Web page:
Regions of the body that previously proved difficult to fit with sensors may now be monitored, including the throat, which the researchers studied to observe muscle activity during speech.

The throat experiment yielded enough precision for the research team to differentiate words in vocabulary and even control a voice-activated video game interface with greater than 90 percent accuracy.

"This type of device might provide utility for those who suffer from certain diseases of the larynx," adds Rogers. "It could also form the basis of a sub-vocal communication capability, suitable for covert or other uses."

The current innovation builds upon six years of collaboration between Rogers and Huang, who had earlier partnered to develop flexible electronics for hemispherical camera sensors and other devices that conform to complex shapes.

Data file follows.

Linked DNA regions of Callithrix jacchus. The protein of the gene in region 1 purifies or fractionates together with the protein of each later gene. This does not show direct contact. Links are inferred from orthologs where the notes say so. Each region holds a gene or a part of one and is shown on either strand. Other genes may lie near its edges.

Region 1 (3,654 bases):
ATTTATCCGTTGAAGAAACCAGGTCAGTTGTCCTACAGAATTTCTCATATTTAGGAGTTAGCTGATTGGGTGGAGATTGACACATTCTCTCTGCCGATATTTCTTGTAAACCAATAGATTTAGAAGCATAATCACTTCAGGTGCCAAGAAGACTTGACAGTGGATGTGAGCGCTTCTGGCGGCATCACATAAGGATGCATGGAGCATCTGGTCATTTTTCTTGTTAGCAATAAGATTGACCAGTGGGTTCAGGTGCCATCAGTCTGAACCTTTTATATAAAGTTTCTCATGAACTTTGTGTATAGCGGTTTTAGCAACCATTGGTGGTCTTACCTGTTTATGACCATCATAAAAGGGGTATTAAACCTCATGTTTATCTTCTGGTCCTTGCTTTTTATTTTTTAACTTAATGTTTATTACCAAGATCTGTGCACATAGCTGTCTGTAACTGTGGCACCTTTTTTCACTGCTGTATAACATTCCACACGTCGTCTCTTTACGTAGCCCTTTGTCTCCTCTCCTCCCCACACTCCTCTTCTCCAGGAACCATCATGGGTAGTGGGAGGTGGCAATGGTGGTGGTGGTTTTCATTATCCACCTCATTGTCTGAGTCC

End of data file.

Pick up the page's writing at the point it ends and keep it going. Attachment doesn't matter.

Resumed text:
"This work is really just beginning," adds Rogers. "On the technology side, our focus is on wireless communication and improved solutions for power-such as batteries, storage capacitors and mechanical energy harvesters-to complement the inductive and solar concepts that we demonstrate in the present paper."

The researchers are also exploring clinical approaches, particularly for ailments where sensor size is critical, such as sleep apnea and neonatal care.

Much further into the future, the researchers hope to incorporate microfluidic devices into their technology, opening up a new arena of electronic bandages and enhanced-functioning skin, potentially accelerating wound healing or treating burns and other skin conditions.